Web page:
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Discussion on Is it stocking up?

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Michel der Gaspard
New Member
Username: Ripsa

Post Number: 1
Registered: 2-2006
Posted on Tuesday, Feb 7, 2006 - 3:23 am:   Edit PostPrint Post

Greetings,
I am interested in buying an Irish mare, 10 year-old, show jumper (130-140 cm). However her owner told me that she has had a minor problem in her back left leg. The leg (above the hoof) gets swollen if the mare stays in the stalls for long hours. There is no sign of pain or any limping, on the contrary, she is an excellent jumper and I've seen her jumping in competitions many times. The minute she gets out of the stalls, the swollen area disappear completely in seconds. My questions are:
1. Is this problem considered stocking up?
2. How serious is it and how to treat it?
3. Will it affect the mare's ability for jumping in the near future?
4. Is it risky to buy this mare?

I would appreciate it if you could give me any of your professional advice.

Best regards,

MDG
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Fran C
Member
Username: Canter

Post Number: 398
Registered: 1-2000
Posted on Tuesday, Feb 7, 2006 - 7:59 am:   Edit PostPrint Post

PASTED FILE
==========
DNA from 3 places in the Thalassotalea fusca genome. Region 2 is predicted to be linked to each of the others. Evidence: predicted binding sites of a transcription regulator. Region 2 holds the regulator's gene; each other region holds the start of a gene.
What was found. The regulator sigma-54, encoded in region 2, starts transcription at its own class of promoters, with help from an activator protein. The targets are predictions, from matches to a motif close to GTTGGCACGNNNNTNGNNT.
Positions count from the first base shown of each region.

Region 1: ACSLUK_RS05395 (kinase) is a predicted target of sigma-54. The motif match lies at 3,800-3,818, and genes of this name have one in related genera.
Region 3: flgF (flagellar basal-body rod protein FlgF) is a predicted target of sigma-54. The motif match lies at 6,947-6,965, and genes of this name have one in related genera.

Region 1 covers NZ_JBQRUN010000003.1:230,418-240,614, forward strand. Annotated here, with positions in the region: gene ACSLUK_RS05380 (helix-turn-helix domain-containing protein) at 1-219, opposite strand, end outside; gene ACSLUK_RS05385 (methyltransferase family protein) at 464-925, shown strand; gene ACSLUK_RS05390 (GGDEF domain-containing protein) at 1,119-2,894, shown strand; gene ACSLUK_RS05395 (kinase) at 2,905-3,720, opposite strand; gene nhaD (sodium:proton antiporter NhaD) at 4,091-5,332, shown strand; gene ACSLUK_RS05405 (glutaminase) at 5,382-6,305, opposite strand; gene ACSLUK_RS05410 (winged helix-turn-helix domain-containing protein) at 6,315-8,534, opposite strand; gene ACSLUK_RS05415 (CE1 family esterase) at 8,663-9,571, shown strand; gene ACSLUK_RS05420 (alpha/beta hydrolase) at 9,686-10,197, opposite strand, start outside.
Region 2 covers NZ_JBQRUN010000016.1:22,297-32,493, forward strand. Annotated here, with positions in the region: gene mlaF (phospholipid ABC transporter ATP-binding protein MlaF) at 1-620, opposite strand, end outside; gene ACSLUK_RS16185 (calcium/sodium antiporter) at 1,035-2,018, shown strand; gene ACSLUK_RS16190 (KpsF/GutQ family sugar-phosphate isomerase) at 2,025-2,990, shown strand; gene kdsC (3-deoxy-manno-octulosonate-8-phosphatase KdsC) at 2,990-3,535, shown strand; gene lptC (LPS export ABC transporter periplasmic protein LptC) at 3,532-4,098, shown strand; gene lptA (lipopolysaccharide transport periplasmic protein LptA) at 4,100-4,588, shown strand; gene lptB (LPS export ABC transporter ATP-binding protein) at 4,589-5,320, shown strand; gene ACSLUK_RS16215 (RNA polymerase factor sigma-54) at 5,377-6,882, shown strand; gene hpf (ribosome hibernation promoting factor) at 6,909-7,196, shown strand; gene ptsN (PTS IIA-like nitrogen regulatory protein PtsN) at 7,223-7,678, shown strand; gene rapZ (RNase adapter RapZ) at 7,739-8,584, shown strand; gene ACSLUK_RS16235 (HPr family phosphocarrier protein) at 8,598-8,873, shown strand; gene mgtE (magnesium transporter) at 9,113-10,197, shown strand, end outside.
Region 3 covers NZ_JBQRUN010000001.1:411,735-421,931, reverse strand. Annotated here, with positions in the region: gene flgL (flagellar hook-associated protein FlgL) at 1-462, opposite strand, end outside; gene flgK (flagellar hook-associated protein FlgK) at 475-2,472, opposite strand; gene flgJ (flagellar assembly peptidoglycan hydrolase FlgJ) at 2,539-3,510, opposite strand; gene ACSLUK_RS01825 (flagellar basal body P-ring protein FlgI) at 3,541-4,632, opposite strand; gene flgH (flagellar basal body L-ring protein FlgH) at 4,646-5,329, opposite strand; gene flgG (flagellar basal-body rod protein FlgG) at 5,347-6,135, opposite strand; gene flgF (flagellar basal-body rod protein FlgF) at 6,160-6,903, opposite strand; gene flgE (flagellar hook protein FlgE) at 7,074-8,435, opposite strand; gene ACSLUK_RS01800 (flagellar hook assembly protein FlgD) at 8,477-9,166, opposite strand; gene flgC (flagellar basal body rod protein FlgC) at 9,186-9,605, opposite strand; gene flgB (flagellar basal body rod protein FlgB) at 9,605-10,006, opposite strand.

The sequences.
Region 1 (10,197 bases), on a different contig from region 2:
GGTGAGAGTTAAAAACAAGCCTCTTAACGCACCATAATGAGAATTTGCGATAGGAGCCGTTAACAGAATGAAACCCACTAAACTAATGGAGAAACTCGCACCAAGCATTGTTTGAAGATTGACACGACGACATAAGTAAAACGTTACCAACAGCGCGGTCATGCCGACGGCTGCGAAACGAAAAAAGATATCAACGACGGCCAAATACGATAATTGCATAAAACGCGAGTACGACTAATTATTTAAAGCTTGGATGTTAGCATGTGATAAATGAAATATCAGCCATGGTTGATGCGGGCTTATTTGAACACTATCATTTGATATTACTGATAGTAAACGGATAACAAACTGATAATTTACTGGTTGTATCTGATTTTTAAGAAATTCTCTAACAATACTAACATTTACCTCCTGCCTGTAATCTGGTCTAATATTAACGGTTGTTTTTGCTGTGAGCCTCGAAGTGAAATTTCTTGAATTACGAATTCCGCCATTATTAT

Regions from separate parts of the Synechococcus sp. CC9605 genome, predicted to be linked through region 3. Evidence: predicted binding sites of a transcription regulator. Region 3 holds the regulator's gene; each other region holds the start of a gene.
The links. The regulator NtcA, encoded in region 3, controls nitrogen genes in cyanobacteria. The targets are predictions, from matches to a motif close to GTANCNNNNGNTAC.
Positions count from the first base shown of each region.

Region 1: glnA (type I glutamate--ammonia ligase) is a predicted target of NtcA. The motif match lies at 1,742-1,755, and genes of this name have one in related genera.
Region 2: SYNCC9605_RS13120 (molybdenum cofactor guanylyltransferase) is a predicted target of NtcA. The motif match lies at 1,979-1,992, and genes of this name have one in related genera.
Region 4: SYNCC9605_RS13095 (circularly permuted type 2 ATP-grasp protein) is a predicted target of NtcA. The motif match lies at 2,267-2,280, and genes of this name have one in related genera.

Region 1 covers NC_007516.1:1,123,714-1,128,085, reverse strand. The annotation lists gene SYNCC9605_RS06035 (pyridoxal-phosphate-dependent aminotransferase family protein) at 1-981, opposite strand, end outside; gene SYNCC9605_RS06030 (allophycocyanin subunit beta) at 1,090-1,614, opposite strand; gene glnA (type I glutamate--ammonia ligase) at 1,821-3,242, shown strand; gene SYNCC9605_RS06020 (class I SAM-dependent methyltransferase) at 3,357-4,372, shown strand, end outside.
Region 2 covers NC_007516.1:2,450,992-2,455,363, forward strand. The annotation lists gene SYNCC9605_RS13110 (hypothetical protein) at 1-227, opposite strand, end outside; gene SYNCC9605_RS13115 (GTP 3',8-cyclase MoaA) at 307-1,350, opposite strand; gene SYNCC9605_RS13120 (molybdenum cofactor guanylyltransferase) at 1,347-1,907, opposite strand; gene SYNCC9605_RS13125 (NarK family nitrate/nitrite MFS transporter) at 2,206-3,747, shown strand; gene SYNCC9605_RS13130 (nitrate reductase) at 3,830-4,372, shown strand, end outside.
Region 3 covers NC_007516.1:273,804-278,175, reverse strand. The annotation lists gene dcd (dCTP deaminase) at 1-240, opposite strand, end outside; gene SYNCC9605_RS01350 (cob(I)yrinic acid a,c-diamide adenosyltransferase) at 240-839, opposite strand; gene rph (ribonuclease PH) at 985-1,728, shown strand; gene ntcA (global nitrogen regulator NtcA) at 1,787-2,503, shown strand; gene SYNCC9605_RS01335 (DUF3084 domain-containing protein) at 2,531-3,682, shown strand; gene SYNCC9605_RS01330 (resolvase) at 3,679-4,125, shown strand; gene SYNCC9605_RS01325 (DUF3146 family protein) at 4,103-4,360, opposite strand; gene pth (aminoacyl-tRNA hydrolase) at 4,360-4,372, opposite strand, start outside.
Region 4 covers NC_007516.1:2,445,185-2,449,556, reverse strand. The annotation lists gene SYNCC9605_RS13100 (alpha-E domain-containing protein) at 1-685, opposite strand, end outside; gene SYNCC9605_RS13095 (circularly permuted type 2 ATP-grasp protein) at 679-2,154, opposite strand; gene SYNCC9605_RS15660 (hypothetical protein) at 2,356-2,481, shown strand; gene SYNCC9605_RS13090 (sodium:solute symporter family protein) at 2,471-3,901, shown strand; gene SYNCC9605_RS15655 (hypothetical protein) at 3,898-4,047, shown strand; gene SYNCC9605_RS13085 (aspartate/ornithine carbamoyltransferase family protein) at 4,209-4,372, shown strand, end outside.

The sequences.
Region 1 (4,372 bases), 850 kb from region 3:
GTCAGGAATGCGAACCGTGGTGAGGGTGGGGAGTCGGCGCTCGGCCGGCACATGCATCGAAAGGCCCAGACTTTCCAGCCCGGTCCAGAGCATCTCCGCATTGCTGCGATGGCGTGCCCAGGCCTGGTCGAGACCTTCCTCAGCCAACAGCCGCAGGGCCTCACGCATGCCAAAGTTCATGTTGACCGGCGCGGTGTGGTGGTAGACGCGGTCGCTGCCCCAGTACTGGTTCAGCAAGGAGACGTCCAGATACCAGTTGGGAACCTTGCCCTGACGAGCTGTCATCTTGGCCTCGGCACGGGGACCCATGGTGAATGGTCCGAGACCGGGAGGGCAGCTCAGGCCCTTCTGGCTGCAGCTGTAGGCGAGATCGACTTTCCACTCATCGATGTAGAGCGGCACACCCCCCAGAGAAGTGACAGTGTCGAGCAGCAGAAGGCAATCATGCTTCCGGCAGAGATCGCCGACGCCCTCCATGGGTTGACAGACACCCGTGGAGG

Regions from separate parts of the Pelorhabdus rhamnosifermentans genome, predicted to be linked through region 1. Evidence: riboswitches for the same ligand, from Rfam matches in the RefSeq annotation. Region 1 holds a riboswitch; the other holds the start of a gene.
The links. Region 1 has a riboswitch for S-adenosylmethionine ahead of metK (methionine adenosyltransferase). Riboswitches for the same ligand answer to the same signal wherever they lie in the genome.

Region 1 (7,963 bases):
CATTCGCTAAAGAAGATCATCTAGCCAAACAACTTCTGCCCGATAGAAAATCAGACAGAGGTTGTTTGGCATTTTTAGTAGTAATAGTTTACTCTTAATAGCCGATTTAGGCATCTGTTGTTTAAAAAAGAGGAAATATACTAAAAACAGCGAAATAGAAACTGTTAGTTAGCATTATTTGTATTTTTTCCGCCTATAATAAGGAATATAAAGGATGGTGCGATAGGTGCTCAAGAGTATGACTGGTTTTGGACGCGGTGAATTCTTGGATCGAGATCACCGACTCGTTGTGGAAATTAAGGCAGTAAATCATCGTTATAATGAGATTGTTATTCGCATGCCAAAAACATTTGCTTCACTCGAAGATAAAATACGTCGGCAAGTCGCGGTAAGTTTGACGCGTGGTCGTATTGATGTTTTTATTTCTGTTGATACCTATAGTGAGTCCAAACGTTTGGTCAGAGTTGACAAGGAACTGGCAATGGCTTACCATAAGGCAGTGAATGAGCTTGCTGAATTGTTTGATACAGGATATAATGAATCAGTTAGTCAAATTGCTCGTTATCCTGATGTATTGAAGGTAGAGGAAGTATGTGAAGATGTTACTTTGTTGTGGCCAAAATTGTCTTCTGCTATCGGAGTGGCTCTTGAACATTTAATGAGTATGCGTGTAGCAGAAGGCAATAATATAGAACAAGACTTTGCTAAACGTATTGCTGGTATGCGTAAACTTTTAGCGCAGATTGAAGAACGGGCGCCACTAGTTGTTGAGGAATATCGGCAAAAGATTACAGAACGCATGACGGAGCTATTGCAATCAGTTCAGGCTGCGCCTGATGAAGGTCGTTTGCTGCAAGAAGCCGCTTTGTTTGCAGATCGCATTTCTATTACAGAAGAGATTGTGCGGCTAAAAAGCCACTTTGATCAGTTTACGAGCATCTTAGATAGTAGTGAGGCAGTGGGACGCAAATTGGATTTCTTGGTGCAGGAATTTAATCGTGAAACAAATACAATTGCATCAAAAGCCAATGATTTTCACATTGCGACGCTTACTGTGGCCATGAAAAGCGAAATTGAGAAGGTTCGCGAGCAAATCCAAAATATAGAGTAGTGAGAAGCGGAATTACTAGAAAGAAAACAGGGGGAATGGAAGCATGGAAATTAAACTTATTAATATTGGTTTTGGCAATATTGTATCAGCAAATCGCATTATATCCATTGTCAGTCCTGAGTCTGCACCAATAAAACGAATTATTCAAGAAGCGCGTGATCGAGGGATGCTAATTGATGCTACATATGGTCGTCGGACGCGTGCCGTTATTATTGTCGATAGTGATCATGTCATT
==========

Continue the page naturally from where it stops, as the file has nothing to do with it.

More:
Michel,
It sounds like stocking up, but the only way to know for sure is to have a vet examine the horse, which I would assume you would want to do anyway, prior to buying her. My mare occasionally has the same problem with stocking up. The best medicine is to prevent it in the first place--if you can, keep the horse turned out as much as possible. In the case of my horse, when she does stock up, I wrap her legs and continue to work her (the swelling goes down almost immediately) and it has not affected her performance at all.
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Fran C
Member
Username: Canter

Post Number: 399
Registered: 1-2000
Posted on Tuesday, Feb 7, 2006 - 8:01 am:   Edit PostPrint Post

Let me just add one thing, though, as I don't know if it has any relevance: we don't jump, we ride dressage, so although the stocking up hasn't hurt her performance, I don't know how it would affect her if we were jumping fences.
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Robert N. Oglesby DVM
Moderator
Username: Dro

Post Number: 14715
Registered: 1-1997
Posted on Tuesday, Feb 7, 2006 - 8:02 am:   Edit PostPrint Post

Welcome Michel,
Without examining the mare Michel, we cannot really answer these specific questions about your mare except the one about risk. Buying horses is always a risky proposition.

It sounds like stocking up however the article associated with this forum describes stocking up in detail so that you should be able to recognize it and answers your questions about prognosis. The easiest way to get back to the article is clicking on » Stocking Up » on the navigation bar above.
DrO
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Michel der Gaspard
New Member
Username: Ripsa

Post Number: 2
Registered: 2-2006
Posted on Tuesday, Feb 7, 2006 - 8:48 am:   Edit PostPrint Post

Greetings to all,

Thanks indeed for your advice.